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Guest
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PostPosted: Sun May 09, 2010 11:00 pm    Post subject: Re: sick Reply with quote

cookaholic55 wrote:
Iwas very interested in reading the posts about MSG's and maltodextrins.
I have a niece who has been diagnosed with cyclic vomiting syndrome-vomiting and stomach pain. The doctors can not help her. I feel that her body is allergic to something she is eating. Does anyone have any thoughts on the subject?


I would have her tested for delayed food sensitivities -- and just plain allergies. Maybe you've done that already...

As for maltodextrin -- since it's most often made from corn (and sometimes potatoes) the reaction people are having could be due to the molds that are so common with corn and potatoes.

And Splenda? That should be outlawed, yet it's even in BABY food. It's made from sugar...and CHLORINE.
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GaryProtein



Joined: 26 Oct 2005
Posts: 535

PostPosted: Mon May 10, 2010 4:02 am    Post subject: Re: sick Reply with quote

[quote="Guest"]
cookaholic55 wrote:
. . . .And Splenda? That should be outlawed, yet it's even in BABY food. It's made from sugar...and CHLORINE.


So is table salt!

Artificial sweeteners will do less damage to your body than sugar.

As with most things, some degree of moderation is the key.
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sickofit
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PostPosted: Fri May 21, 2010 2:16 pm    Post subject: msg and maltodextrin Reply with quote

Last night I fixed a great meal for my husband and I which included fish and veggies. I almost always use fresh veggies but for some reason I used a bag of frozen that already had some "pepper seasoning". Immediately after finishing the meal I knew I was in trouble. It felt like my food had morphed into an alien! I was sick from 7 pm til 3:30 am. At one point I realized there must have been some msg because my reaction was so violent. I had my husband get me two benadryl as I was laying on the bathroom floor with hives. It gave me relief within about 10 min. but I still had to "get rid of the alien". This morning I looked at the bag and it said Maltodextrin and other spices. I hate when I feel this way because I'm worthless all night and then wiped out all the next day. Thanks for the info on maltodextrin--I'm sure fresh and natural is the only way to go to avoid this, but it sure is difficult when I entertain or go out with friends.
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Jen
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PostPosted: Wed Jun 02, 2010 10:04 pm    Post subject: Maltodextrin discussion Reply with quote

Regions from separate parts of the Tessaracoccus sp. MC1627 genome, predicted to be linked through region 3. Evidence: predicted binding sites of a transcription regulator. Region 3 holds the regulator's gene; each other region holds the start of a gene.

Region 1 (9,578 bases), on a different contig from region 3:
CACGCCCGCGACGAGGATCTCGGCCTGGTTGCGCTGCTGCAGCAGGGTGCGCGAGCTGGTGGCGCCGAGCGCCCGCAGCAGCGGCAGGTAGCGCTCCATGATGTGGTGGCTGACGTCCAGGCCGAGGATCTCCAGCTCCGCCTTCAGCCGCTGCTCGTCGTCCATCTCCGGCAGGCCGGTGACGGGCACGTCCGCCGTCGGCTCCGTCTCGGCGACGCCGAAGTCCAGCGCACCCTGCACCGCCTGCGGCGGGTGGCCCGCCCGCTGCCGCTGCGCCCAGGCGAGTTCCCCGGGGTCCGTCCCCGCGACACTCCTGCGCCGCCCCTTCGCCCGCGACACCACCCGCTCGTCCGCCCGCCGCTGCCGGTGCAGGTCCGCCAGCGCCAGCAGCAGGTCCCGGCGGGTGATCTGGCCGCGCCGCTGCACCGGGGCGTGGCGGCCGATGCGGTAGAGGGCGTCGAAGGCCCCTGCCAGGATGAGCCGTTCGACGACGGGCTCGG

Maltodextrin kills my digestive system - plain & simple. I thought I had a disease - diarhea, cramping for over 2 months. After tests & doctor visits couldn't diagnose my problem, I started looking around the house. I finally discovered that a nutrional supplement I was using had recently changed it's ingredients (keep checking those labels!). The new formula's second ingredient was maltodextrin. After 1 week w/out it, I was cured.

I've since learned that maltodextrin is a main ingredient in many diet products. Well I guess if everything you eat leaves your body in a matter of minutes, that would help you lose weight! It's frustrating to see so many food products labeled "low fat", only to have the fat replaced with bad ingredients, like synthetically manufactured ingredients like maltodextrin (yes, it does have a natural beginning, but that's where the "natural" part ends). Lowfat cream cheese, cookies, peanut butter - all contain maltodextrine. It's cheap - so the food companies push it as healthy!

Please do the world a favor & eat real food! Good fats are just that - good for you! Good carbs are good carbs. The chemical companies have done a great job of brain-washing us into thinking their products are healthy. Don't buy it. Eat well & exercise - that's all you need to remember.
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Desi
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PostPosted: Tue Jun 29, 2010 1:29 am    Post subject: Maltodextrin Reply with quote

Two years ago I quickly developed an allergy to corn, possibly to wheat, and maybe to dairy. I get huge hives all over my body immediately after I eat anything that has corn in it, but corn on the cob is OK (so I have wondered off and on if it's something in processed corn products that I'm actually allergic to). I can eat some breads, but not others. Bread often has corn products in it. Dairy seems to be OK most of the time, since I have it every day, but I've also been wondering about it.

My reactions started with daily swollen and uncomfortable lips, then my throat began closing up when I had brazil nuts. I avoided the nuts, but the hives came next. Every single night I had giant hives, and swollen itchy feet. It took some time to figure out it was corn and that I was reacting to a drink I was having every night with high fructose corn syrup in it.